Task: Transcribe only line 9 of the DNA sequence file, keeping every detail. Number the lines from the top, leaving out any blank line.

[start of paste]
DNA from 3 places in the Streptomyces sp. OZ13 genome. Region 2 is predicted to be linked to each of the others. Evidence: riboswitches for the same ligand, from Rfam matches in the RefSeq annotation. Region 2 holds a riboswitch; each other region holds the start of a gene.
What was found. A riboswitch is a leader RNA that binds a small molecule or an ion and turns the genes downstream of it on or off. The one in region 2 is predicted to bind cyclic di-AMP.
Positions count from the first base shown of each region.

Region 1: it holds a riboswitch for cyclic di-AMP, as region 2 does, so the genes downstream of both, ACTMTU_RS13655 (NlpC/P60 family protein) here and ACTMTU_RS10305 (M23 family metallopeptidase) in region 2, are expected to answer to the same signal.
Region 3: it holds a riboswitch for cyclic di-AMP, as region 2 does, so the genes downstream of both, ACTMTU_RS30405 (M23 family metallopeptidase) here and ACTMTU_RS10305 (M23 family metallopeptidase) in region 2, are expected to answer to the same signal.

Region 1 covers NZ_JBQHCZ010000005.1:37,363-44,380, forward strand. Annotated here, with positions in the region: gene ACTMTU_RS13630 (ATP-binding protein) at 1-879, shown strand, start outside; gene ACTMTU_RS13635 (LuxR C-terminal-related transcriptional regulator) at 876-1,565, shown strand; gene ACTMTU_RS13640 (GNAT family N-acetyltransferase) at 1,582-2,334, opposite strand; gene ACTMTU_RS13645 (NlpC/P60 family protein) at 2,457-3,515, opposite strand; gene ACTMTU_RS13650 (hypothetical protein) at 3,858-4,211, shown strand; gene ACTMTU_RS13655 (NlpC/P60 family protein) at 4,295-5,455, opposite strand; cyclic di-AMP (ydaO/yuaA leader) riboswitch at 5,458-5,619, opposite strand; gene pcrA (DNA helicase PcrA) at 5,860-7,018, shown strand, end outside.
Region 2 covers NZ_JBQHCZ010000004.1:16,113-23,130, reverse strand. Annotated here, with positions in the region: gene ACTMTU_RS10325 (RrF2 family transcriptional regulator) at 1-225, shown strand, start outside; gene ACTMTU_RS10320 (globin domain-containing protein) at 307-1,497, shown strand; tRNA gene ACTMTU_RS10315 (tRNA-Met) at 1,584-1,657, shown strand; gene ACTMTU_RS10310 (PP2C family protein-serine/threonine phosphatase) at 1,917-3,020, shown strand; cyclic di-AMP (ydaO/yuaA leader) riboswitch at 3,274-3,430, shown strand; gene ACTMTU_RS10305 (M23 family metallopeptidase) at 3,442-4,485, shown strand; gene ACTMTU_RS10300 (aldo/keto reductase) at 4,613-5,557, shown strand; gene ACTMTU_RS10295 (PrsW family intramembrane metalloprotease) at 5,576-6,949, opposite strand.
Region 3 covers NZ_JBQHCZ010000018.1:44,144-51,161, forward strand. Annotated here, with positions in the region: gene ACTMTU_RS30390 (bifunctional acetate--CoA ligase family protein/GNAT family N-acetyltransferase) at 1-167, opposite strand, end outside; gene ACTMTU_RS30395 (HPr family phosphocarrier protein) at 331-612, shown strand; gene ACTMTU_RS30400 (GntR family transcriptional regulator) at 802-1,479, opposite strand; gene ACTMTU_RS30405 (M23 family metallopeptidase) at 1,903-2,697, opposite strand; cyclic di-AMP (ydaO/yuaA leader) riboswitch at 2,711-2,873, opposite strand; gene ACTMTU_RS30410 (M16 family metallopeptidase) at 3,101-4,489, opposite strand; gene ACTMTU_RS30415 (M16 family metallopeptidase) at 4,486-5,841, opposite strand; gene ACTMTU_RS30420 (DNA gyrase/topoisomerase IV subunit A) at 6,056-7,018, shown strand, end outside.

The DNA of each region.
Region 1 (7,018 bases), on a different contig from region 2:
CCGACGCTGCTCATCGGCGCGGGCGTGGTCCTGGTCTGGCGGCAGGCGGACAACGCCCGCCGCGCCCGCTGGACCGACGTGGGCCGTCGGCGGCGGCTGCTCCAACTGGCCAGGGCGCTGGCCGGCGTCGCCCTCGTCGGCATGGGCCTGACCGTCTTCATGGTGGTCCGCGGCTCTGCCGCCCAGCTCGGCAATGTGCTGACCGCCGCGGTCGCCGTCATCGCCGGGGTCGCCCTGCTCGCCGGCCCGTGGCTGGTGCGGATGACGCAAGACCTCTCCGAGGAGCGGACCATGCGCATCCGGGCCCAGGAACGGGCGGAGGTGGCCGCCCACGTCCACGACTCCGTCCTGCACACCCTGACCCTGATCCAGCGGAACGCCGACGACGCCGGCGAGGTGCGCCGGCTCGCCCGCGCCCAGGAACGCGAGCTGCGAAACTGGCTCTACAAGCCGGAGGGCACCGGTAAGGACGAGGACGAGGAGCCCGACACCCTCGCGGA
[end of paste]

The DNA of each region.